The ideologues who introduced the mechanistic metaphor into philosophy and thereby equated technology with metaphysics embarked on their task with lucid awareness. They knew that in order to reformulate metaphysics, they needed to create ‘a new man’.3 But standing in their way was the medieval measuring of man by aretê, the value of moral excellence, whose spiritual unity was practised through the execution of moral conscience.

The man of aretê was the product of the heroic societies of the Norseman, of the Homeric epos, and of the aesthetics of the Renaissance. The individual of these times acquired his moral agency through the alignment of his character with actions.4 The pre-modern world internalized the fact that morality always had a social embodiment, and that its ideational reconfiguration will always be endemic, in that it will inevitably lead to the reconfiguration of the entire social environment. To be more precise, it had knowledge of the historical regularity that shows its gruesome consequences in growing extremes today: the fact that moral and spiritual atrophy precedes social decline at all times.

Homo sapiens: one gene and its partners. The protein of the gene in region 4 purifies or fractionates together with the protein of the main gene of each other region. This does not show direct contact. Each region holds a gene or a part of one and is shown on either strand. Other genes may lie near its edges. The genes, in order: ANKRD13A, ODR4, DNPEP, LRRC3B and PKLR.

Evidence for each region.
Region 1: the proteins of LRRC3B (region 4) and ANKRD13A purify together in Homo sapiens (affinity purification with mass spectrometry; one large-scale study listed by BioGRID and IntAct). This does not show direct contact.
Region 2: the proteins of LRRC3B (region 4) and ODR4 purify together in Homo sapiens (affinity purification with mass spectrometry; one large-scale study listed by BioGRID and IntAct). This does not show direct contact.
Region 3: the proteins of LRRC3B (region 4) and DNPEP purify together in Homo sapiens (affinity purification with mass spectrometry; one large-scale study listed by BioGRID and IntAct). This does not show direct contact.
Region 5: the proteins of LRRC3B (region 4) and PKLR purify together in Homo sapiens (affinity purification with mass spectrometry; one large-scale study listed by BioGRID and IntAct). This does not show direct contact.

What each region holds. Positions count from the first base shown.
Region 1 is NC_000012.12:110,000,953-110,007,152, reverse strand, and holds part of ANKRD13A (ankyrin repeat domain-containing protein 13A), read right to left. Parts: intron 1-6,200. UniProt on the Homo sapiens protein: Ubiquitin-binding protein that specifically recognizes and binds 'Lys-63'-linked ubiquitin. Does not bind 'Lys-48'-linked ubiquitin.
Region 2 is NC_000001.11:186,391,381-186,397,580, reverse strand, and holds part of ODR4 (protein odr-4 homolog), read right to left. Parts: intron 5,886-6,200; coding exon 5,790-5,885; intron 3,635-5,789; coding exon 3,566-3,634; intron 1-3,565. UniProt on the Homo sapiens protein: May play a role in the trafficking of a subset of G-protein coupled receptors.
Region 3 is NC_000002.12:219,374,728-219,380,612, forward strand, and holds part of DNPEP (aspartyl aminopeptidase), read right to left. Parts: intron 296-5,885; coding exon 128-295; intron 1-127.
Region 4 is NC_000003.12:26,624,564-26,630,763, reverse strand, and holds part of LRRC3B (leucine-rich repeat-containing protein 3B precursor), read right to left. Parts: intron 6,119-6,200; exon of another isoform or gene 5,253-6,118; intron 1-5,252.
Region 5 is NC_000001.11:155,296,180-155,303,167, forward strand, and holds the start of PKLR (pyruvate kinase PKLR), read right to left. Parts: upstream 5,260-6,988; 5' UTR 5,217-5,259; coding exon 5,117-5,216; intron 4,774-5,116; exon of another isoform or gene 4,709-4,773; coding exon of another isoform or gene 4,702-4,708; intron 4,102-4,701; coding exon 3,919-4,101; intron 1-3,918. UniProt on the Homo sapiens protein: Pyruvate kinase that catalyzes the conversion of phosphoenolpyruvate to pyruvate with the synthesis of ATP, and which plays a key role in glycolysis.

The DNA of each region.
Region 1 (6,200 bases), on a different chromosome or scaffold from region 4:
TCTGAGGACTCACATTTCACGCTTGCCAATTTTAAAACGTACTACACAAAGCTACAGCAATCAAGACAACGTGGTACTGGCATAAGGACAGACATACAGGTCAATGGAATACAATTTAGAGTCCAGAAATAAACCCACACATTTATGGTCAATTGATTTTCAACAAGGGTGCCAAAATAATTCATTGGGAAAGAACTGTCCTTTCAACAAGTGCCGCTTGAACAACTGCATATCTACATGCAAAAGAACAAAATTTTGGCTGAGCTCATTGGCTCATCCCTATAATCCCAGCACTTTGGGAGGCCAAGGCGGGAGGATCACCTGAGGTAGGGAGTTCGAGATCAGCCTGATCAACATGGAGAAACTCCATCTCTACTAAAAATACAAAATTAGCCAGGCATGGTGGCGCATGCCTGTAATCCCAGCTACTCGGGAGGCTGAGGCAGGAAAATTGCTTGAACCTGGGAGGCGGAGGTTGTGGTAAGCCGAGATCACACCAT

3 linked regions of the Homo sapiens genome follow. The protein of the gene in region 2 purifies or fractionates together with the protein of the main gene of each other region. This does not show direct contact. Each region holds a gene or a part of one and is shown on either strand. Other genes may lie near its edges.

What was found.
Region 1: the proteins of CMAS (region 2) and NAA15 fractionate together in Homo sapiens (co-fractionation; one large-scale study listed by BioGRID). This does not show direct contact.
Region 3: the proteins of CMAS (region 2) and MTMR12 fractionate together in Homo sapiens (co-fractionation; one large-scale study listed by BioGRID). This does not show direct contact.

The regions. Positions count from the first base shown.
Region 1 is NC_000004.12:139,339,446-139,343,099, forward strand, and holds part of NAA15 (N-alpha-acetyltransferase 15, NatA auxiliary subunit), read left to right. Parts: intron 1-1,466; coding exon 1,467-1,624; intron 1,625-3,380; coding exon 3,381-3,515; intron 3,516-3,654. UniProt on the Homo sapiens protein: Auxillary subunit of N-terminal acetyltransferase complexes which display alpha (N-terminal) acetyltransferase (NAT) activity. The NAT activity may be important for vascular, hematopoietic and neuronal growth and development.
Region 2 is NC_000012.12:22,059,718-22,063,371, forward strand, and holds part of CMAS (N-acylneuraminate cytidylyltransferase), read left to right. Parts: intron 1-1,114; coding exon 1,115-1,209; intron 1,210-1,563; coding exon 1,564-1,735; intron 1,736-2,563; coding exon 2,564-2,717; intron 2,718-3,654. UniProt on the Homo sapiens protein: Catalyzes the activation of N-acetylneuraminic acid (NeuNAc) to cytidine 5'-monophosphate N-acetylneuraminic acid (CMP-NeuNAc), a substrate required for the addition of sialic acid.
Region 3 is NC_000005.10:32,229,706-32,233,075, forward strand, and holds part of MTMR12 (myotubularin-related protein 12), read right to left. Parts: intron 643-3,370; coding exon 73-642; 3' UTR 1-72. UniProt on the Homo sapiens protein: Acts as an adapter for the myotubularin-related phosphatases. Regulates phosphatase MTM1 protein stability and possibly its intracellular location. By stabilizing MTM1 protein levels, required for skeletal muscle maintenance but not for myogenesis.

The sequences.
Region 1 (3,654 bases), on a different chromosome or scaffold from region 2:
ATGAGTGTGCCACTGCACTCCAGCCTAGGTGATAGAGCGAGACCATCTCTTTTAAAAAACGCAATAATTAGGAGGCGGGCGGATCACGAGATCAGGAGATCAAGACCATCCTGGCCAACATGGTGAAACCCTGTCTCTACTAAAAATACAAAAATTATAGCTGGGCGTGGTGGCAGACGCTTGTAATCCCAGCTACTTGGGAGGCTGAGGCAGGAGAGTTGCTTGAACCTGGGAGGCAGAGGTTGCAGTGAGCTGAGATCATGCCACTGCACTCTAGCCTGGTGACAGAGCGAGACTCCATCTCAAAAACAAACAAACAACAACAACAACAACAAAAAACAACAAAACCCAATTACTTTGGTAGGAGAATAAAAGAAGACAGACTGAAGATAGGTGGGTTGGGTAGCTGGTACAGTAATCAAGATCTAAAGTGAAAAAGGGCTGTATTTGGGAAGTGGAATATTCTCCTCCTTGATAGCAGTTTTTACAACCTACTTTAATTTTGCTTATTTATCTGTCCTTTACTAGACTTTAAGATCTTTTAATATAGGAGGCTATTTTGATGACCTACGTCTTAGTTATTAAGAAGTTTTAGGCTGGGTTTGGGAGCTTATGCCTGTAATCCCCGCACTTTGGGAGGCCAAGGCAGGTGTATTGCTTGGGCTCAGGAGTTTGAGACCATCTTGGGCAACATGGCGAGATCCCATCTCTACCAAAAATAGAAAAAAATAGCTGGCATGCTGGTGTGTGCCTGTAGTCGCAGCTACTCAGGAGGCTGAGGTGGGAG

The spiritually bereaved human is nowadays the real carrier of modernity’s philosophy of death.

The cultivation of virtue therefore requires the conception of a particular human being as well as a particular social structure.5 The measure of how far we have expurgated ourselves from such conceptions has been sufficiently substantiated by the studies of anthropologists like Karen Horney, Erich Fromm, Margaret Mead and Geoffrey Gorer on the character of the modern man.